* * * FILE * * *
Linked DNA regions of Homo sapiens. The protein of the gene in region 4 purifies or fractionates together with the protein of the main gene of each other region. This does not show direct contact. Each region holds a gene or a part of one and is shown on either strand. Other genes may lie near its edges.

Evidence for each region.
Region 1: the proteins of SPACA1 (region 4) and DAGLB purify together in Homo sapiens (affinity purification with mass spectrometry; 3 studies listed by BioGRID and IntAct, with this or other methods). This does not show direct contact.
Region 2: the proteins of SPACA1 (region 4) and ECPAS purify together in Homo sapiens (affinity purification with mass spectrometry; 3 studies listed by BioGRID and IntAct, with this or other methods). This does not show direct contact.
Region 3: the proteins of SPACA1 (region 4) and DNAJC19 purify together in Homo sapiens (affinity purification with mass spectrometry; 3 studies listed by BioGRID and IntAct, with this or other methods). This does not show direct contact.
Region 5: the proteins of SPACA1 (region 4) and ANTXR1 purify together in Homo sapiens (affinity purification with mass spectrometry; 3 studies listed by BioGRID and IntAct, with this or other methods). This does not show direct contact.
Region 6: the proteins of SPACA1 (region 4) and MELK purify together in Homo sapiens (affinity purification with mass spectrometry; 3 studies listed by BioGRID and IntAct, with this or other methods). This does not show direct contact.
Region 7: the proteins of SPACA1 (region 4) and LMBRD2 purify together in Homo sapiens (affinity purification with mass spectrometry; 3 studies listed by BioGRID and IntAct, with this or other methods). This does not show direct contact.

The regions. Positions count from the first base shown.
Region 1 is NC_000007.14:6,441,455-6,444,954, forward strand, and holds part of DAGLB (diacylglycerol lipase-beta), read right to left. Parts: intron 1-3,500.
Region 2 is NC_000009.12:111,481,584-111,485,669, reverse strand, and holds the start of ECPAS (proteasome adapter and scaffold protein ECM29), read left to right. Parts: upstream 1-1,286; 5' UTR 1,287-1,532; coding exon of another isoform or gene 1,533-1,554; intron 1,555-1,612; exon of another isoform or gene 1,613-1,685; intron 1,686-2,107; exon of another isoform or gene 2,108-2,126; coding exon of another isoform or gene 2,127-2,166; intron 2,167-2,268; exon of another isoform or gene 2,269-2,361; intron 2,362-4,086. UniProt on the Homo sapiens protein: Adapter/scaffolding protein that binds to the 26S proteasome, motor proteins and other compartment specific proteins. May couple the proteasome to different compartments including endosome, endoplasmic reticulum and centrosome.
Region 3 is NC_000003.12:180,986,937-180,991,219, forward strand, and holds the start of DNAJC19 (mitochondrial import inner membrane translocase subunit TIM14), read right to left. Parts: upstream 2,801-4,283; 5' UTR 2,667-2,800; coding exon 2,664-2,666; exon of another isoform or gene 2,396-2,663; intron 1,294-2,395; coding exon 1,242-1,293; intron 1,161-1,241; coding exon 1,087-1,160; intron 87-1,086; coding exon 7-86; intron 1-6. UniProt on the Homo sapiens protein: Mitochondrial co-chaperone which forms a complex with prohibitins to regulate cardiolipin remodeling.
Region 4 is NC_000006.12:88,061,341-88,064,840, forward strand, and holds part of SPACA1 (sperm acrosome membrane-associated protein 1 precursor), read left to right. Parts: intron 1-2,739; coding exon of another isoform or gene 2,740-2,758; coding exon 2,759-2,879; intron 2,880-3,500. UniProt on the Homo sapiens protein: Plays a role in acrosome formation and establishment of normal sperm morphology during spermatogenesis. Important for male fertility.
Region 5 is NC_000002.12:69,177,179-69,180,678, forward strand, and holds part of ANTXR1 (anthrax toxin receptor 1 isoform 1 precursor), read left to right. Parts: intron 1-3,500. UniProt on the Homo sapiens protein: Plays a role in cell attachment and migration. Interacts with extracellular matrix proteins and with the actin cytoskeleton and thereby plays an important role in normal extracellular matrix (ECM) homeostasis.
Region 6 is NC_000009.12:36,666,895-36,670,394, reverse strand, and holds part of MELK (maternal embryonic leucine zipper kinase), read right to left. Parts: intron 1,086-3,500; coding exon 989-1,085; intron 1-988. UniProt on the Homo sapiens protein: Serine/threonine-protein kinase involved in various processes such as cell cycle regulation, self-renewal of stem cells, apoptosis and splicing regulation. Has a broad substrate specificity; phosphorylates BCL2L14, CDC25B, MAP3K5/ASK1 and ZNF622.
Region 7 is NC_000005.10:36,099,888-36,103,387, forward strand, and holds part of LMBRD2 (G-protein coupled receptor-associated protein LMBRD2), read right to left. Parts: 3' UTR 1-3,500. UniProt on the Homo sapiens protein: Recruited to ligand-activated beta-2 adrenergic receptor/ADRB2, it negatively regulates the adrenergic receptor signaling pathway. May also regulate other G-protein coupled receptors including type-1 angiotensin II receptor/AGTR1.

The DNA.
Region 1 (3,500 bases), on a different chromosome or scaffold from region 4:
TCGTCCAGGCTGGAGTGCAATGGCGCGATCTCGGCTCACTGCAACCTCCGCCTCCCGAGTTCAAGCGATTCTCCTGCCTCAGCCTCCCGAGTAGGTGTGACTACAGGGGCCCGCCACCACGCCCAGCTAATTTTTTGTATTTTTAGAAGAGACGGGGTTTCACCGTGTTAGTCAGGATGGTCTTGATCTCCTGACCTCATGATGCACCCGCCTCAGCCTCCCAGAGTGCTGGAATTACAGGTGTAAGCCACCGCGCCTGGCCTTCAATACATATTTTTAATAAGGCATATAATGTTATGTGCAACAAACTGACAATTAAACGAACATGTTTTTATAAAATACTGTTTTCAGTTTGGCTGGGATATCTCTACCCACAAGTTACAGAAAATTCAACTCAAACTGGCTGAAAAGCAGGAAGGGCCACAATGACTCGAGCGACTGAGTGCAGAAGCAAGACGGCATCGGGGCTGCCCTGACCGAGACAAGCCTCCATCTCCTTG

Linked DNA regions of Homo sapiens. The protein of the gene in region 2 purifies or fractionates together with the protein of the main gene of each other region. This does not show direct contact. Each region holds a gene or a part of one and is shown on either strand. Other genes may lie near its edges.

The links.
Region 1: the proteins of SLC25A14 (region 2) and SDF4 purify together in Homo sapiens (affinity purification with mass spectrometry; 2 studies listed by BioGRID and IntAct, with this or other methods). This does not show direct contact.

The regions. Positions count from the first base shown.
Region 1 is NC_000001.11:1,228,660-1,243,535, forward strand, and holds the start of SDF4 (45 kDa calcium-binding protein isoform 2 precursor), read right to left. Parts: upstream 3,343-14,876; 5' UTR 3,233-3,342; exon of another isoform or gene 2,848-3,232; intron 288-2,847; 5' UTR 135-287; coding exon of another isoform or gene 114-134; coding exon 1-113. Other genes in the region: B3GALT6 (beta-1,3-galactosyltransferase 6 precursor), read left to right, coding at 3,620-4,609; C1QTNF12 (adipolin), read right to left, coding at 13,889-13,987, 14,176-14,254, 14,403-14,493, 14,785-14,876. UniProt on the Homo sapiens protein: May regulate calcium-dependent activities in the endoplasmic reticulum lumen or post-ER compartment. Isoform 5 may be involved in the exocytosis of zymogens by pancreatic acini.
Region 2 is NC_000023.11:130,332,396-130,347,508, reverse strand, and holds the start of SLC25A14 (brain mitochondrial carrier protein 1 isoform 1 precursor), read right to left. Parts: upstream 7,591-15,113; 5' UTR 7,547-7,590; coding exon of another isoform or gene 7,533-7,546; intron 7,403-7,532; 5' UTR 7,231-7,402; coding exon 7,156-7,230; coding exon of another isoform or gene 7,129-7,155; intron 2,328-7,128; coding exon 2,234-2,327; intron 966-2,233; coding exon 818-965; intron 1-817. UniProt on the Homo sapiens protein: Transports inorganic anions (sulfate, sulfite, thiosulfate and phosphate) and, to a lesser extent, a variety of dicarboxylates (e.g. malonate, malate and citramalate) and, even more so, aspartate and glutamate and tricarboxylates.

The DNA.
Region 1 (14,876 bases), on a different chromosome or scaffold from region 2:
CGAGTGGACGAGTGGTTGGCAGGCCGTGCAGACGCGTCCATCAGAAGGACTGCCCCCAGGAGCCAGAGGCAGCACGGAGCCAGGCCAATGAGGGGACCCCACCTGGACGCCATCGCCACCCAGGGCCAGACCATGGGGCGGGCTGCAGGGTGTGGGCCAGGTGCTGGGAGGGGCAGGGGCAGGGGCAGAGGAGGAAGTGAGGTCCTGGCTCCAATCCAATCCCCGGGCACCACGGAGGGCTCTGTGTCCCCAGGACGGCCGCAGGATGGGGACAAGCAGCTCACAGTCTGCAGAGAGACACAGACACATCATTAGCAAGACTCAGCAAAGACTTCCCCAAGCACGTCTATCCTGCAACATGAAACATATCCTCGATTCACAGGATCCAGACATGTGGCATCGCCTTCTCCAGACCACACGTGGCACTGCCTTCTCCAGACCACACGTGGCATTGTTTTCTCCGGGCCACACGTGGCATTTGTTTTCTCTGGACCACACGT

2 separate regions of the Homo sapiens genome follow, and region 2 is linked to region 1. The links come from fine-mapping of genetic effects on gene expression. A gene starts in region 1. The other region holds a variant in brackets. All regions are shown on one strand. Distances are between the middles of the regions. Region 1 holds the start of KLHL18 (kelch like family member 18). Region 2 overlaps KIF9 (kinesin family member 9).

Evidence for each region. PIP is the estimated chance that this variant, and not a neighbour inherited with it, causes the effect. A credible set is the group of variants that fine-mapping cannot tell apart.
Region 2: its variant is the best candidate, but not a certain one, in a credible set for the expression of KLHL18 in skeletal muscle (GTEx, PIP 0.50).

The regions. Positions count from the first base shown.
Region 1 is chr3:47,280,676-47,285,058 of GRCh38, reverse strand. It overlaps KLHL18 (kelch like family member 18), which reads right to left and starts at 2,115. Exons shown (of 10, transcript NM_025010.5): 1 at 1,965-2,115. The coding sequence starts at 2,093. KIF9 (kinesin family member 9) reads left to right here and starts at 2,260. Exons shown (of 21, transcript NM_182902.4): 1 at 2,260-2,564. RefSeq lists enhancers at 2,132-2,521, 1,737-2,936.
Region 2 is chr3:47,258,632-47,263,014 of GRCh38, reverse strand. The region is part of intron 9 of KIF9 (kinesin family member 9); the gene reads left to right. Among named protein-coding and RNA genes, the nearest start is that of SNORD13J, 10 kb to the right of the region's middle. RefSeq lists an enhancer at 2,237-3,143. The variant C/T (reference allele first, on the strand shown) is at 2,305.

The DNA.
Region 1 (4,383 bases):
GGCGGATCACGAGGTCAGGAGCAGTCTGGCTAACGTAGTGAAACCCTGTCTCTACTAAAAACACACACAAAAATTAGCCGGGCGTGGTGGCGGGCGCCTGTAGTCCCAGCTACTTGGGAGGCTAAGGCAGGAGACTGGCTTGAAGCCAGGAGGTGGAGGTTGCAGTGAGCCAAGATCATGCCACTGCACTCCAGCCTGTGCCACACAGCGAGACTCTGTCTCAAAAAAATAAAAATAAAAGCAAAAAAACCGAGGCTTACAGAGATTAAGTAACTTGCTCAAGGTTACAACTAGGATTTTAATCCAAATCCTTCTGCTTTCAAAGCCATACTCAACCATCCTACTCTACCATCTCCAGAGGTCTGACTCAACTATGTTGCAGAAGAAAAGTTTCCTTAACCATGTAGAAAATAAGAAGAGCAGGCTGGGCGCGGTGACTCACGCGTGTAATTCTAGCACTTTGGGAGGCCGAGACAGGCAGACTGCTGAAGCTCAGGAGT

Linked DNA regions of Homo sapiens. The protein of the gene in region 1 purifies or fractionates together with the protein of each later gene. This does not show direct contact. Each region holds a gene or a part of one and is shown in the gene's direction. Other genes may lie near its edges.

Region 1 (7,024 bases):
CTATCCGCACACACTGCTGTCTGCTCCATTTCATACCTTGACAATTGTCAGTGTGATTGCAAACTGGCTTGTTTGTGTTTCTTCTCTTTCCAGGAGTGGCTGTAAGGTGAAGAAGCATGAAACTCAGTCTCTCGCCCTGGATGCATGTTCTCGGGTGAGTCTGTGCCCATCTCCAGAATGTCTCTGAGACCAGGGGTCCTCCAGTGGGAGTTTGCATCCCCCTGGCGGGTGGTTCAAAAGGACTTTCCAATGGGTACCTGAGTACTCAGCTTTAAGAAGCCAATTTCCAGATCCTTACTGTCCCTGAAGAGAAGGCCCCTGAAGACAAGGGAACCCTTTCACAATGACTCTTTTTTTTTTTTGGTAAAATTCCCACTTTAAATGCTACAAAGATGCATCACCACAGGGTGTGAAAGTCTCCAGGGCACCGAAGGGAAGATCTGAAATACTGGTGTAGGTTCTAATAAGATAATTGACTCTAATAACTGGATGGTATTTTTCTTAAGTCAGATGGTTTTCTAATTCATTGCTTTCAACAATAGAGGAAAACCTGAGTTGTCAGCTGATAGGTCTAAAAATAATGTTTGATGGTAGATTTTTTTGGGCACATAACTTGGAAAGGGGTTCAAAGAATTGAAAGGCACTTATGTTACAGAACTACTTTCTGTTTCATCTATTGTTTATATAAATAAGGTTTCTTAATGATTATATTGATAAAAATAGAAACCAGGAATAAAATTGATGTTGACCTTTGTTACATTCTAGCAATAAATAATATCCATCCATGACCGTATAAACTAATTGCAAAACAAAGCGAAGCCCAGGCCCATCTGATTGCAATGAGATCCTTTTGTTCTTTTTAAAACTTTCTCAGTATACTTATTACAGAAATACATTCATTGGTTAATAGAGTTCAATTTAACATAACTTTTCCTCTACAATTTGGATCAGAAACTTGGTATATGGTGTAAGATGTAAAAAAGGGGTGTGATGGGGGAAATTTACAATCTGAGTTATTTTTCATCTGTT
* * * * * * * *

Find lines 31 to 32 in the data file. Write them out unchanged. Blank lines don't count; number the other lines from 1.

Region 2: its variant is the best candidate, but not a certain one, in a credible set for the expression of KLHL18 in skeletal muscle (GTEx, PIP 0.50).

The regions. Positions count from the first base shown.